John 2:8 – January 17, 2016
Weddings are so often a joyful time! Busy, yes. Stressful, yes. But joy-filled, too!
Have you ever known a wedding where something unexpected happened? I mean, a mistake happened, or something just went plain wrong? These are just a few things that actually happened to a real-life pastor, the Rev. Dr. Alyce McKenzie.
- The groom and best man got to the church on time, but they forgot to bring the suit for the 6-year-old ring bearer.
- The matron of honor had surgery a little too recently to be standing for a long time and collapsed during the vows.
- The pastor got the time wrong and showed up an hour late for the wedding.
- People on the guest list didn’t bother to rsvp for the reception, but showed up anyway, assuming there would be enough food and drink for them. And there wasn’t. 
This last one happened at the commentator’s daughter’s wedding a few years ago. Can you imagine what kinds of consternation this might cause at a wedding? Surprise? Frustration? Embarrassment?
Imagine that wedding in the town of Cana, at the very beginning of the ministry of Jesus. It doesn’t so much matter when the wedding was celebrated, then or now. An awful problem, no matter where or when. Except, even more so in the Middle East, where hospitality is such an important, foundational part of life.
Today, we know how important it is to offer guests something to eat or drink when they come to our homes for a visit. Think of that, and then multiply it. Times ten, and even more. I suspect not only many of the local townspeople were there, but also friends and relatives from near-by towns. We read in the Gospel record that the Rabbi Jesus was also there, with His disciples. And, His mother was invited, too. Large crowd of people!
Reminding everyone, in the first century, Jewish custom held that most any wedding would be an event of celebration for several days. Our Scripture passage today shows a wealthy Jewish family—with a number of servants and a household steward.
Imagine the huge amount of time and the money that went into a celebration of that size. Plus, the logistics! We read that the family provided extravagant feasting for days. In the case of today’s Scripture, if there were any miscalculation or lack in provisions in food or drink, not only the bride and groom but also their families would most likely suffer great humiliation. And what if—God forbid—something should go very wrong? What then? The surprise, the frustration, the embarrassment that potentially could happen at that wedding celebration in Cana.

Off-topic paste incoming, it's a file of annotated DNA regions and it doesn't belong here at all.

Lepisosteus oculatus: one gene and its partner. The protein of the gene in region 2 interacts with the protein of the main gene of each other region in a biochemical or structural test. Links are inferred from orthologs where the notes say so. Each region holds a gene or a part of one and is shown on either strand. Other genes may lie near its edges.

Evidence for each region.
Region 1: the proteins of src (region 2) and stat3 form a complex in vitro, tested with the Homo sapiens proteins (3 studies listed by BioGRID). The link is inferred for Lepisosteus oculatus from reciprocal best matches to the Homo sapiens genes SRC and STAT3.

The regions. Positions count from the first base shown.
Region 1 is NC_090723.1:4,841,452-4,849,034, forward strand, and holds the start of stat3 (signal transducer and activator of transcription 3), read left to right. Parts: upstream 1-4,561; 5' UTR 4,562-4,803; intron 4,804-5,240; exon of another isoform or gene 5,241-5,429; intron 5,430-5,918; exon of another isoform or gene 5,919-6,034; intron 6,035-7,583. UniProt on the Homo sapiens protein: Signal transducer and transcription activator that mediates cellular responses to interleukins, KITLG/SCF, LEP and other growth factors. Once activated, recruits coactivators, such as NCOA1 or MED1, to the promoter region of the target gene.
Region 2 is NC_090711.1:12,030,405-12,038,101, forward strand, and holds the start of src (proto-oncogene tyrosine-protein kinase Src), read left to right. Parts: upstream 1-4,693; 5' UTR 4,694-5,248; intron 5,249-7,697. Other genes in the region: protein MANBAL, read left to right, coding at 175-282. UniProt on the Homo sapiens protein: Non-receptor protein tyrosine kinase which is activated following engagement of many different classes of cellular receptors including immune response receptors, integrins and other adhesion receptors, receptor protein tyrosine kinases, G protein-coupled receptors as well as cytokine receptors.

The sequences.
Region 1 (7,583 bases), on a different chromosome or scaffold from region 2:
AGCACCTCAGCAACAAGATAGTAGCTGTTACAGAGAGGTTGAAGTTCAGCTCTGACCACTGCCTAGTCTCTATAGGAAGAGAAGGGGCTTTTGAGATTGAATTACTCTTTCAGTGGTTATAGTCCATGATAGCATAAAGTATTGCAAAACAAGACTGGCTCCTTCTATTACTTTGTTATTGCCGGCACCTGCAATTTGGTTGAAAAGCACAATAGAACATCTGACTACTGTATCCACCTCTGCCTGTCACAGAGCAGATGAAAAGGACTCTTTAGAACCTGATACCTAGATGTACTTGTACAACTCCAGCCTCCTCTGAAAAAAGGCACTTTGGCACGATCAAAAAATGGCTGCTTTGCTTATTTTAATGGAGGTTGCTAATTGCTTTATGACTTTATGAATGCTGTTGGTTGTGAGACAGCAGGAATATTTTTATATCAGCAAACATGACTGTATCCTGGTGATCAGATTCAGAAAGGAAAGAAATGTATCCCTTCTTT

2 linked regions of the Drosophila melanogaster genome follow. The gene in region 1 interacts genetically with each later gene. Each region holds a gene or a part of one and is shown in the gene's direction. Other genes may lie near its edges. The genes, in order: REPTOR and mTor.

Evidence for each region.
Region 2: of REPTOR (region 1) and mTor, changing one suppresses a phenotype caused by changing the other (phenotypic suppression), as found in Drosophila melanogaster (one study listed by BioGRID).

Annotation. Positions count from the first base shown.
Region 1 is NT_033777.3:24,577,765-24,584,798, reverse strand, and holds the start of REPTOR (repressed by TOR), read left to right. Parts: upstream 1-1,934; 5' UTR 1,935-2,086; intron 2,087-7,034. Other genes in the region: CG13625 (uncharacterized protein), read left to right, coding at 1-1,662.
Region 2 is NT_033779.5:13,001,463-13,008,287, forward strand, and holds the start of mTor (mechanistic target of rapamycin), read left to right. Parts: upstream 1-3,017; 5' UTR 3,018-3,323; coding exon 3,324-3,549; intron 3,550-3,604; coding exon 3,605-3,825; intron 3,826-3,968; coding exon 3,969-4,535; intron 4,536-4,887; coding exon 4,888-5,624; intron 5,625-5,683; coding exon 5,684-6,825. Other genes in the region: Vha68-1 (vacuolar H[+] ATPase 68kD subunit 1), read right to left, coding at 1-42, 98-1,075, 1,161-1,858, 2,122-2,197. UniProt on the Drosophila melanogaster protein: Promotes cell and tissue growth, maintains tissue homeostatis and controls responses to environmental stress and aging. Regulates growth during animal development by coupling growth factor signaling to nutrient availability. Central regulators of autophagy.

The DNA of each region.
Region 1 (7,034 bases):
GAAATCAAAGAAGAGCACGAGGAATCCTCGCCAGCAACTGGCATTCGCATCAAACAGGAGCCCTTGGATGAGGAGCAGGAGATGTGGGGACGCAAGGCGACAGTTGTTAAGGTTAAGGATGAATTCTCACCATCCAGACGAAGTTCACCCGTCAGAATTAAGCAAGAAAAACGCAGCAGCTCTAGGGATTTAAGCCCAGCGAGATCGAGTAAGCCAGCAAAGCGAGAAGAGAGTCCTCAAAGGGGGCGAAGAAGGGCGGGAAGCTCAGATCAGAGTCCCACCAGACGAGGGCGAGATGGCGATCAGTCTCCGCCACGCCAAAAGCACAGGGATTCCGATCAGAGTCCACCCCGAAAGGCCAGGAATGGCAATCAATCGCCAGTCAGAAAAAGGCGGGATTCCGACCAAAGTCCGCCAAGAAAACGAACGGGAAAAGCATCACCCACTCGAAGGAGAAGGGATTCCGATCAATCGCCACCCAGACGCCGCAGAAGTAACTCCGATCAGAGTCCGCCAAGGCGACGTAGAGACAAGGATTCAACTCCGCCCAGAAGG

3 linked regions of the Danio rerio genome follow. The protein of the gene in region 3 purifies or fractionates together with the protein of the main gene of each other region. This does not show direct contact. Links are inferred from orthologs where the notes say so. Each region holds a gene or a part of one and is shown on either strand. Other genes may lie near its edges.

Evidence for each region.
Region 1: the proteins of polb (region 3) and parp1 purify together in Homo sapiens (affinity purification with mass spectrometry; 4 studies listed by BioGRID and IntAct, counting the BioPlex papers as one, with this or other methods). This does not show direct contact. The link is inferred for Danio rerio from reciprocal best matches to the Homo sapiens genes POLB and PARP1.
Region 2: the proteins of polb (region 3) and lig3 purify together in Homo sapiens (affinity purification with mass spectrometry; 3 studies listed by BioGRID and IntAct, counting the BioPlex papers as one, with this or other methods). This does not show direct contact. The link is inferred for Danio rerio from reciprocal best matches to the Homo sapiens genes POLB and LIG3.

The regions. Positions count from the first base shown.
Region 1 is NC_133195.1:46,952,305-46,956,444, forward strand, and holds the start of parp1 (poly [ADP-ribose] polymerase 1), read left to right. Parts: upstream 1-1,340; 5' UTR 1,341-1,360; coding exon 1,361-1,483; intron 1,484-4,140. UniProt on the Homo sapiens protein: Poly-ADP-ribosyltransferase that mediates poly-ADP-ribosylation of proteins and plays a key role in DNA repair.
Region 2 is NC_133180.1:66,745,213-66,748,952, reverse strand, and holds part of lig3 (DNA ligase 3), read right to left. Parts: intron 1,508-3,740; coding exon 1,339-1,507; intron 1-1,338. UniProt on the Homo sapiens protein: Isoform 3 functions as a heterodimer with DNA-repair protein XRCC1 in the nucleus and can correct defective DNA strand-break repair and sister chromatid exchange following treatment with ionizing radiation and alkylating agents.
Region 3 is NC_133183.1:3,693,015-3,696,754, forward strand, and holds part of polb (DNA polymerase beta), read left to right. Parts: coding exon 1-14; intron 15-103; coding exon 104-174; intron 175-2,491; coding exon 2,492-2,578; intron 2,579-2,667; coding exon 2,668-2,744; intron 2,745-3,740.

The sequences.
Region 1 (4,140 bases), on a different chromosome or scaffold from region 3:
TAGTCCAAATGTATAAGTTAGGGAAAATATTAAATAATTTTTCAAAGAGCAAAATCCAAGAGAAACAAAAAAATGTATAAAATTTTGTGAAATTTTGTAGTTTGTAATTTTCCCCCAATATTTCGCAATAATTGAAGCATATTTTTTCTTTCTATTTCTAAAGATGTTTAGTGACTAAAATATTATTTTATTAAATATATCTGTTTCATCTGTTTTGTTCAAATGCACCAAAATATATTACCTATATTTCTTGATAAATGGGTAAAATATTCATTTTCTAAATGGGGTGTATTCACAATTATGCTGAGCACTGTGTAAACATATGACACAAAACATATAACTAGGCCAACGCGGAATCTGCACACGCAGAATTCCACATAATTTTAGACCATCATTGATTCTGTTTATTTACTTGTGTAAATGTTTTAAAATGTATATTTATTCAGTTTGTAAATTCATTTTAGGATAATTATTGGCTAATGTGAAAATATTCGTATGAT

John begins his narrative in the middle of things. He opens the scene on the third day of the wedding feast. The party is in full swing! And it is a party. Huge celebration.
The miracles in John’s gospel are called signs; they show everyone Jesus the Son of God, and His Godly power, might and glory. As commentator Nancy Rockwell said, John’s signs deal with ordinary human things, set in the course of human events. Like, a wedding feast.  And the Son of God, the Divine Word made flesh, is human, too! He enjoys Himself at a big party, with His friends and family.
We aren’t sure, since the Gospel writer does not say. Perhaps Jesus’s mother Mary is related to the family, or is good friends with one or more family members. Regardless, she is concerned about the situation. “Weddings epitomize the fact that even the best planned and most auspicious of human scenarios are imperfect, flawed, and lacking. Something always goes wrong. Something is always askew. It is the role of the mother of Jesus to express that reality and to look expectantly (I imagine) in the direction of her Son.”